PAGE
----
Childhood asthma is one of the leading chronic conditions affecting children today. From 1980 until the mid '90s, the prevalence of childhood asthma more than doubled. Researchers have found a variety of factors that put children at risk for childhood asthma. If your child becomes one of the 7.1 million American children to develop asthma, there are steps you can take to keep it under control.

Risk Factors

Environmental

Researchers have found that indoor and outdoor environmental factors increase a child's risk of developing asthma. One study found that an increase in the level of ammonia in the air from industrial facilities could be link to an increased risk of asthma. In addition, frequent truck traffic, indoor mold, indoor chemical use, cold weather, high humidity, second hand tobacco smoke, gas stove use (nitrogen dioxide), and humidifier or vaporizer use, also play a role in the development of asthma.

Hereditary

If you have asthma, your child has a higher chance of developing the condition. This is also true if there is a family history of allergic rhinitis (chronic runny nose), hives, or eczema.

Allergies

Children who have had allergic reactions, including food allergies, hay fever, or skin reactions in the past, are at a higher risk of developing asthma. Studies indicate that 40% to 50% of children with eczema or atopic dermatitis develop asthma.

Low Birth Weight

Due to smaller airways, babies who are born premature (or at a low weight) often develop asthma that can go away over time. In addition, if the mother smoked during pregnancy, it could result in lower lung function for her baby.

Illness at an Early Age

Early viral infections are thought to increase a child's risk for asthma.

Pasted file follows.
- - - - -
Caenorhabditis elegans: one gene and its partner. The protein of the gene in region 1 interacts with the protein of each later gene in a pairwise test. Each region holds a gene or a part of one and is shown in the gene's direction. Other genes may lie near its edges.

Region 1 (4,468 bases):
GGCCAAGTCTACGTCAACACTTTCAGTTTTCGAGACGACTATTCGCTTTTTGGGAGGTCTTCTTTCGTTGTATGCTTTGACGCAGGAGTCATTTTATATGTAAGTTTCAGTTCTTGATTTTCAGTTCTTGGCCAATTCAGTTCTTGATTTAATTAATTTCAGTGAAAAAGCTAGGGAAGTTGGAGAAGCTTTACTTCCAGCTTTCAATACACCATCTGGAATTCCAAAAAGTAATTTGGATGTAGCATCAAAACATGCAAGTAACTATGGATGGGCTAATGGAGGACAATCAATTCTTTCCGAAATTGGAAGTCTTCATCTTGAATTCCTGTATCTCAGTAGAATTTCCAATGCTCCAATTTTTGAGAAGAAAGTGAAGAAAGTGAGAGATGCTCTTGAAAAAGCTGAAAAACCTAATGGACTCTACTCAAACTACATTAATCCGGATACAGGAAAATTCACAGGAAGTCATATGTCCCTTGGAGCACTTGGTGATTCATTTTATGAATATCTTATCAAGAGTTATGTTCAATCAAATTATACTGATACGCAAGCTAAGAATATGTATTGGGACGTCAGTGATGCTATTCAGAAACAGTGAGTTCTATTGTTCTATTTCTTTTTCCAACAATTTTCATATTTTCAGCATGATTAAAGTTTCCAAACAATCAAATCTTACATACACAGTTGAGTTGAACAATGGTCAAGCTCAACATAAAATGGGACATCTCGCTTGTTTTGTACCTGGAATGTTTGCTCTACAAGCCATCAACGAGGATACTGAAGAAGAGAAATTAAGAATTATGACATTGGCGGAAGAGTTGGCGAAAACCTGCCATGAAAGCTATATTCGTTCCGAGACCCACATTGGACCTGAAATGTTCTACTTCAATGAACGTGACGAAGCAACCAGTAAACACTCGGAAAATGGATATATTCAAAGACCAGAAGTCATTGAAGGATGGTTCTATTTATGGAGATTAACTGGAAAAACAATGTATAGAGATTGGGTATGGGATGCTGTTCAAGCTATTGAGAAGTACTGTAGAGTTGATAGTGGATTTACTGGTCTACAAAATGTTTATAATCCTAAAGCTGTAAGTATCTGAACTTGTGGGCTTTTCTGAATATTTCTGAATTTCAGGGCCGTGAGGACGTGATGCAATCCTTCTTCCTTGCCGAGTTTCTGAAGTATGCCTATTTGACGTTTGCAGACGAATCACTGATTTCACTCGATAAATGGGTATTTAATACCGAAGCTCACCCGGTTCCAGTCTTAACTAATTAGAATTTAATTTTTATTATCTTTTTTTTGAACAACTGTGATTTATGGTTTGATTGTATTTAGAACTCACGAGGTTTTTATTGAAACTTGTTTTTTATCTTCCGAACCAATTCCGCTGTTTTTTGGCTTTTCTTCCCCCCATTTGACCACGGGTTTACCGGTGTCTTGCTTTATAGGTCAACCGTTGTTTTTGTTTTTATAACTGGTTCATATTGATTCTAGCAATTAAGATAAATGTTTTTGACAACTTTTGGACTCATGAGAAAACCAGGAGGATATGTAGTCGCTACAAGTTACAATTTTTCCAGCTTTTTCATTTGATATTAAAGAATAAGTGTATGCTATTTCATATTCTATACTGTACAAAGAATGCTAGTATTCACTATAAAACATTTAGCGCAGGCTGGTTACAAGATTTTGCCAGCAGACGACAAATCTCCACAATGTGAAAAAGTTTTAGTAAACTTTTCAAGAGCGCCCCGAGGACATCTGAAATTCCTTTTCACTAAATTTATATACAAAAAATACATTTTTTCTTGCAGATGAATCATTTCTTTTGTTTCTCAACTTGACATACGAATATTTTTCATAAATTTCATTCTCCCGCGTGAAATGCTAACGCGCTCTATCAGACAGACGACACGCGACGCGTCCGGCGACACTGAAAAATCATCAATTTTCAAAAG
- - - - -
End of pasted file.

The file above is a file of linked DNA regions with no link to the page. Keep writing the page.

Prevent Asthma Attacks

Eliminate Smoke

If you smoke, quit. If you don't smoke, don't allow anyone else to smoke in your home or even in your yard. If you can, avoid having smokers over to your home at all, as third-hand smoke can travel into your home on their clothing.

Avoid Allergens

Certain indoor allergens can be avoided by not allowing pets into the child's room and by using allergy-proof bedding to reduce exposure to dust mites. You can also remove carpeting, vacuum regularly, and buy unscented, eco-friendly cleaners and detergents.

Get Rid of Mold

If you suspect there is mold in your home, purchase a low-cost mold test kit from a home improvement store. If the test comes back positive for mold, talk to an expert about removing the mold from your home. Make sure your bathroom and kitchen fans work and vent outside of the home. Keep the humidity levels low and fix any leaks in your home. This will help keep mold from growing.

Keep It Clean

A clean home means a home that is free of cockroaches, which can cause asthma attacks. So keep food in the kitchen and clean regularly.

Use Filters

Place filters over your heating outlets in order to trap dust and animal dander.